“We believe this is a real risk, though again, even factoring in five- or 10-year normal beyond day 15 would still give us a top 5 hottest June on record, per national gas-weighted degree days, thanks to the heat we see next week,” Bespoke said.

Texas Surprisingly Lags All-Round Heat

Surprisingly, Texas remained the laggard in temperature readings, as all of next week’s heat is to the north, Bespoke said. From the Midwest to East, 90-degree temperatures were expected as far north as Minneapolis to Boston.

NatGasWeather said the 15-day outlook remained “plenty hot enough” for June 6-12. However, like the overnight European model, the latest Global Forecast System shed a few cooling degree days for the 10- to 15-day period by weakening strong upper high pressure enough to drop temperatures by several degrees over much of the country.

“The weather data needs close watching for this important June 13-17 period because (of) any further cooler trends, and it could lead to disappointment,” NatGasWeather said.

Even with the possibility that storage balances remain largely in check with the next EIA report, most market participants would agree that winter 2021-2022 carries some significant risks, naturalgasintel.com noted.

The portal quoted consultancy Mobius Risk Group as saying that the upcoming winter was poised to be the first in more than a decade in which pre-season inventory levels were likely to be less than 3.5 Tcf, along with tight weather-adjusted supply/demand conditions.

“Interestingly, the March/April 2022 spread currently sits at plus 40 cents, or roughly a dime lower than where it was in mid-February, and 8 cents lower than its late October 2020 peak,” Mobius said.

The contraction of this “bull spread” has been spurred by a rally in summer 2022 (April-October) relative to winter 2021-2022, according to the firm. The winter 2021-2022 strip currently sits on top of the $3.25 mark, which is a level it has reached three times since late October, yet failed to move through.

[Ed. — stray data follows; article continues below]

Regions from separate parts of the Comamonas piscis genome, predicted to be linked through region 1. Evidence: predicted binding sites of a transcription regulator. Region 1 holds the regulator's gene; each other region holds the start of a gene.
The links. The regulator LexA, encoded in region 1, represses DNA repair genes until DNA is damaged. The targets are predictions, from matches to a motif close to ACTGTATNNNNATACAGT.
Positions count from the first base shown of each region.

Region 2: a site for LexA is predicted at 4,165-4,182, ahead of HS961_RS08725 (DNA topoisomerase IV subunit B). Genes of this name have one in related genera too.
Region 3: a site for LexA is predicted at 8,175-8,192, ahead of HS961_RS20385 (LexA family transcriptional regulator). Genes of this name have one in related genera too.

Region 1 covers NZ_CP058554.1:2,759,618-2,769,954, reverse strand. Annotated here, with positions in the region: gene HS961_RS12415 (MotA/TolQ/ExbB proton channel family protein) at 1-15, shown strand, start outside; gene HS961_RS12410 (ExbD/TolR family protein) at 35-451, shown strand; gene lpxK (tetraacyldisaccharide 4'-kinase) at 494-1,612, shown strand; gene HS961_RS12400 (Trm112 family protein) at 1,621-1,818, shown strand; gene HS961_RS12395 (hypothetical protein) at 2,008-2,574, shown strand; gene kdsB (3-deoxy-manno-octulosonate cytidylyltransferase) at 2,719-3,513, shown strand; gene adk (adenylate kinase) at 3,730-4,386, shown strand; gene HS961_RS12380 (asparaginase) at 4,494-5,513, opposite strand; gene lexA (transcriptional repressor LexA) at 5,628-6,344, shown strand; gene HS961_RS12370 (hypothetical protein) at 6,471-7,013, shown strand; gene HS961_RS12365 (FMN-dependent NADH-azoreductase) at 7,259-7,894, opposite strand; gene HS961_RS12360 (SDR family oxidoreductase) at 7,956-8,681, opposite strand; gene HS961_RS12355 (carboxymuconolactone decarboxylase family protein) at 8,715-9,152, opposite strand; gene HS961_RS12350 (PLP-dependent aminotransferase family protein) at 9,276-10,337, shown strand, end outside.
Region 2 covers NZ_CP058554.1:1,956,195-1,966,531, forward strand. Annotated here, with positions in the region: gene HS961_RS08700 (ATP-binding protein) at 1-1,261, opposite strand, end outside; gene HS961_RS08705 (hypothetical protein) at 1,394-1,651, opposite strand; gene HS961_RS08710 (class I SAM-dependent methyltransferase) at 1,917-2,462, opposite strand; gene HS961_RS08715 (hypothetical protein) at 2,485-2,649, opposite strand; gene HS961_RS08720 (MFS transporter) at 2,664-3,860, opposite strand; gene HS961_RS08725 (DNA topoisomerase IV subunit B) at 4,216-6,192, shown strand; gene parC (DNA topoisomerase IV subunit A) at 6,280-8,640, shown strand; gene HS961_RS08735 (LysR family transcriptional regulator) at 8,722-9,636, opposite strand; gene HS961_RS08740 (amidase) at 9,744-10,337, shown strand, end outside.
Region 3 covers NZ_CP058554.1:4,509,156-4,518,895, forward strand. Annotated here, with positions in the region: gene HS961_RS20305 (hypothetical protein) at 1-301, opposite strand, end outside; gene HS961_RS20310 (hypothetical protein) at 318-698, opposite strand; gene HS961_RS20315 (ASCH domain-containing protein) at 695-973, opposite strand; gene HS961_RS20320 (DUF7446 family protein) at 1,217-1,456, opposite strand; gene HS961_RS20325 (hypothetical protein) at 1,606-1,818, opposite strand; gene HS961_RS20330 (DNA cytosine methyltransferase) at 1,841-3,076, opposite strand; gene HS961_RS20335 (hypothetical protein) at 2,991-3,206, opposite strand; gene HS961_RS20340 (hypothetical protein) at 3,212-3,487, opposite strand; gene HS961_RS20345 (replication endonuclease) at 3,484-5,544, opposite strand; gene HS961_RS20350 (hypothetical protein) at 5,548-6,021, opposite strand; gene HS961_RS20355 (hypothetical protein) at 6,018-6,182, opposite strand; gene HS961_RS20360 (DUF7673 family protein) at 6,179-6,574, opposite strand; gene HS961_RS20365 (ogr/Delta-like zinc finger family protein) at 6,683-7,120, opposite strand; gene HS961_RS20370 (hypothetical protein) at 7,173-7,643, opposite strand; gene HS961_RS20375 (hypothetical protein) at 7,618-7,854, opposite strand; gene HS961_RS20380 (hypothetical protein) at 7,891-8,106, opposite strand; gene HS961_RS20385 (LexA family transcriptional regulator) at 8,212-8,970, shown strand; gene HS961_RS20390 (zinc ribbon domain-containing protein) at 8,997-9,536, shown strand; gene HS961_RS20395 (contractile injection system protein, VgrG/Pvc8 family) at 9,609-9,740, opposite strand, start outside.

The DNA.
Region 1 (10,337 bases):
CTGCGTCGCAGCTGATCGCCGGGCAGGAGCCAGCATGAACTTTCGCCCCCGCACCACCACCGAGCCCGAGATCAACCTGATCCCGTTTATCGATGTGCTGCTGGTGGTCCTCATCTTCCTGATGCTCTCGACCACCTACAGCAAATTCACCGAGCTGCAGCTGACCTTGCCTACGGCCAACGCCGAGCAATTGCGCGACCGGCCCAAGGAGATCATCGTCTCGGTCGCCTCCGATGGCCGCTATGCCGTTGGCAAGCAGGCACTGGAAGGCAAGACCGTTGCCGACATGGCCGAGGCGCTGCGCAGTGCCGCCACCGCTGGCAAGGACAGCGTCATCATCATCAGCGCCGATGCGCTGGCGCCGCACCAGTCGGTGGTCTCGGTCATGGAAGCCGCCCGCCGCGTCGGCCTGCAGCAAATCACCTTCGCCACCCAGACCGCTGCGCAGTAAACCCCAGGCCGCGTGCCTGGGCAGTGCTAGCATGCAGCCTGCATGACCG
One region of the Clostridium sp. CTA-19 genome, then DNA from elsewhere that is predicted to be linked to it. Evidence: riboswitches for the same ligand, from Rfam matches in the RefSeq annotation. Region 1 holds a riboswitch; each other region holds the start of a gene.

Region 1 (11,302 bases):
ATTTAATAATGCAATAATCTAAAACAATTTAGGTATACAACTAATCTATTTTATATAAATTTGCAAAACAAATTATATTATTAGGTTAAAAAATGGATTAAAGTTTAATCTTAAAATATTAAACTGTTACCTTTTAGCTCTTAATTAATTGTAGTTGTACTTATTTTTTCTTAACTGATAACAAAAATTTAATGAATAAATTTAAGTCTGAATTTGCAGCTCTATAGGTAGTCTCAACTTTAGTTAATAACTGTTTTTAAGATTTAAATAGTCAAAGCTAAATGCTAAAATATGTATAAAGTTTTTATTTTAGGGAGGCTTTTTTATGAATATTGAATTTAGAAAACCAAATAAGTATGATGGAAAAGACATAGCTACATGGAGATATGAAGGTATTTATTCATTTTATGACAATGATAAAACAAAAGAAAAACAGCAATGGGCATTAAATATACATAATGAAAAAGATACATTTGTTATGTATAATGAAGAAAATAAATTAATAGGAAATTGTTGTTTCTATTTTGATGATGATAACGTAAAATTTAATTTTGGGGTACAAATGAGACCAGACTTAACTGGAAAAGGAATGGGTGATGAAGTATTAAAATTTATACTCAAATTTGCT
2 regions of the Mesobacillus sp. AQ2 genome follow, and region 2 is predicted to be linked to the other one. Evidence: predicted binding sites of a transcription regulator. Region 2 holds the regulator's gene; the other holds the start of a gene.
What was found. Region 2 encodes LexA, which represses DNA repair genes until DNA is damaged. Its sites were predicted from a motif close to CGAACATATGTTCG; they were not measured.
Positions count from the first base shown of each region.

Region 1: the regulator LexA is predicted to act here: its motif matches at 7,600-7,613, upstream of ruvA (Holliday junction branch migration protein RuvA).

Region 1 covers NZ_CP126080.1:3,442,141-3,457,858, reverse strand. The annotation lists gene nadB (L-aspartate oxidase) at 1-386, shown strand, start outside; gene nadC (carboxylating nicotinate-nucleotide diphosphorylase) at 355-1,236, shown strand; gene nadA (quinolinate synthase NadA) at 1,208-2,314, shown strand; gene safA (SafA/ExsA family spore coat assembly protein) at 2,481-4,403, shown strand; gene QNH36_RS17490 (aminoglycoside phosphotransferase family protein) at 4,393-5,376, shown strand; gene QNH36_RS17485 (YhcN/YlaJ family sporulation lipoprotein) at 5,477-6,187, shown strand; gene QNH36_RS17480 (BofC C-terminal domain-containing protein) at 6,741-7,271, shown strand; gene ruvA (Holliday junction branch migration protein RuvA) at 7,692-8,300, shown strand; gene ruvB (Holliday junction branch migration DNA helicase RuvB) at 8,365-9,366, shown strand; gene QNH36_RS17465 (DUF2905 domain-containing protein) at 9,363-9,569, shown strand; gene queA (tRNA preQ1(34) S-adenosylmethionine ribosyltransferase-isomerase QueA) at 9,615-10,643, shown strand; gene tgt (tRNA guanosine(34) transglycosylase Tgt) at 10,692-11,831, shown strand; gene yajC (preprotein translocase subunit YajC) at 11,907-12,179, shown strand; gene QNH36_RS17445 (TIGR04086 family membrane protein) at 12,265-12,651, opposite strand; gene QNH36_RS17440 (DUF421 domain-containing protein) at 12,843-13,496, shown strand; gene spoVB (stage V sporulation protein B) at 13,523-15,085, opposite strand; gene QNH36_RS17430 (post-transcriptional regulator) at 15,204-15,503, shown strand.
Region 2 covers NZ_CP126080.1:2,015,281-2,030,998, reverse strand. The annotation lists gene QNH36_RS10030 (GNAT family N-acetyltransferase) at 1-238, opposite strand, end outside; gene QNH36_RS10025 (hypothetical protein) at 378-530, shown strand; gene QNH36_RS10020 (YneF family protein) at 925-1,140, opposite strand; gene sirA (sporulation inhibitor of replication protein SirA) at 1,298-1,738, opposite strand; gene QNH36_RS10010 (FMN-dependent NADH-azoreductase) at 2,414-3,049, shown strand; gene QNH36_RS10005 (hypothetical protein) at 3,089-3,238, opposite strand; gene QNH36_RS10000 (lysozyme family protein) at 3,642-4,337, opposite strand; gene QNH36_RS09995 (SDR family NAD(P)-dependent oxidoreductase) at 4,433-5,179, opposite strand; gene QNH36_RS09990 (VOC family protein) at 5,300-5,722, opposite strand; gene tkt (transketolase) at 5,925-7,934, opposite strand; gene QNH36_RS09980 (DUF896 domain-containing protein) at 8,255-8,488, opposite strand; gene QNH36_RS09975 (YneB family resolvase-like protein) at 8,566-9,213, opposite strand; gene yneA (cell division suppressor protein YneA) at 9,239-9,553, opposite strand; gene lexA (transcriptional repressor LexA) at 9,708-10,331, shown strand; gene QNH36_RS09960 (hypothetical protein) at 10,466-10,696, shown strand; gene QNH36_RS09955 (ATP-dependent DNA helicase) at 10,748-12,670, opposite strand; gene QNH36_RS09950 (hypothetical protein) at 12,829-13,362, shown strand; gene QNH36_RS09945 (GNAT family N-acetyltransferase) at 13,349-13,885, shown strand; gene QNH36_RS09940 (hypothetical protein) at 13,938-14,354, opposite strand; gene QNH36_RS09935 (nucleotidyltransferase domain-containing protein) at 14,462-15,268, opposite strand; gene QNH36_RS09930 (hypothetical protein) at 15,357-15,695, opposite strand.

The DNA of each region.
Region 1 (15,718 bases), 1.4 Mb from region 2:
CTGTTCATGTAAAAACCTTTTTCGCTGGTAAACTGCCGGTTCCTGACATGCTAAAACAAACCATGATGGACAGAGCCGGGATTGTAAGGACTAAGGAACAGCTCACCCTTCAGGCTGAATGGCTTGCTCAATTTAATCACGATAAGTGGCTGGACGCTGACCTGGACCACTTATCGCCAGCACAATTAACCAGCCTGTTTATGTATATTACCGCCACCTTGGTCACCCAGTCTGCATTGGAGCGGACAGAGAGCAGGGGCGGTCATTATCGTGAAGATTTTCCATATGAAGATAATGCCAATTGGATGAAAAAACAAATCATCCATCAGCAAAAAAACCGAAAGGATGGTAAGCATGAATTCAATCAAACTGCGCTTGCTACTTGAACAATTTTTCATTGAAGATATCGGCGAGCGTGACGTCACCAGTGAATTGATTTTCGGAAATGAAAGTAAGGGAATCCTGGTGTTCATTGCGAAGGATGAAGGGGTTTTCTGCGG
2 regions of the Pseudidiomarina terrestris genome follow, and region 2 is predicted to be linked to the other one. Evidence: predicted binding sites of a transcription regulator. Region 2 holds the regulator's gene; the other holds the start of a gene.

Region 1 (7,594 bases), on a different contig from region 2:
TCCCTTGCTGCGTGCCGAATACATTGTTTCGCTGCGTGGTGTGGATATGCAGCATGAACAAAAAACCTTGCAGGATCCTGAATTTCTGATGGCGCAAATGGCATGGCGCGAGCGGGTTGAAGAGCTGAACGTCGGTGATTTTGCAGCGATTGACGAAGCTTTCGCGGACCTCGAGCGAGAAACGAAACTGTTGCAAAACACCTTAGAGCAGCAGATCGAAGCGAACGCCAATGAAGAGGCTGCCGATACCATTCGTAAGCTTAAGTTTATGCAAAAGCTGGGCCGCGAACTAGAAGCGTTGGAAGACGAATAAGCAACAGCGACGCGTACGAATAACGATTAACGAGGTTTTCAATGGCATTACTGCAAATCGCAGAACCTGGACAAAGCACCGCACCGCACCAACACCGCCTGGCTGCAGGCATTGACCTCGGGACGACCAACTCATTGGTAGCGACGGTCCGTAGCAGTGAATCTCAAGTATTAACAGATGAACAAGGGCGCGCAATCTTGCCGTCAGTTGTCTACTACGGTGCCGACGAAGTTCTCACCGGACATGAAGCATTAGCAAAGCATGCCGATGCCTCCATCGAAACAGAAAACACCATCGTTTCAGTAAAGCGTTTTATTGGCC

“On the other hand, the summer 2022 strip has steadily moved higher since mid-March, and now rests on top of the $2.70 mark,” Mobius said. “The last time the summer 2022 strip touched $2.70 was April of 2018.”

The Houston firm also pointed out that recent Commodity Futures Trading Commission Commitment of Traders data shows that from early April to mid-May, the ‘Other Reportables’ category essentially doubled its net short position. This category is assigned to many hedge funds and classically defined speculative traders.

“It is possible that the past two sharp rallies (May 17 and Tuesday) have been fueled by short covering, with a more sustainable fundamental rally yet to come,” according to Mobius. “Of course, as always, weather will remain the undefeated heavyweight champ of the natural gas market.”

Disclaimer: Barani Krishnan uses a range of views outside his own to bring diversity to his analysis of any market. For neutrality, he sometimes presents contrarian views and market variables. He does not hold a position in the commodities and securities he writes about.

At $3, Natural Gas Has A Problem: Coal
 

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At $3, Natural Gas Has A Problem: Coal

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Comments (7)
Joseph Obrzut
jzut Jun 04, 2021 2:36AM ET
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I keep adding to KOLD as this scenario won't last forever.
David Bowie
Defcon2 Jun 03, 2021 8:55AM ET
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You mean the cheaper alternative is coal?  Oh the horror!  We might end up using coal like the chicoms and the rest of the world does currently.  Oh the humanity!
Jeff Paper
Jeff Paper Jun 03, 2021 8:55AM ET
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Megaditto
Mehdi Ghobadi
Mehdi Ghobadi Jun 03, 2021 7:50AM ET
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👍😟 ok
Muhammad Bakhs
Muhammad Bakhs Jun 03, 2021 7:14AM ET
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thank you sir
David Cao
David Cao Jun 03, 2021 7:13AM ET
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natural gas is the future!
maddukuri Gangadhar Ch s
maddukuri Gangadhar Ch s Jun 03, 2021 7:06AM ET
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garbage
Martin Ahlberg
Martin Ahlberg Jun 03, 2021 5:18AM ET
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Good article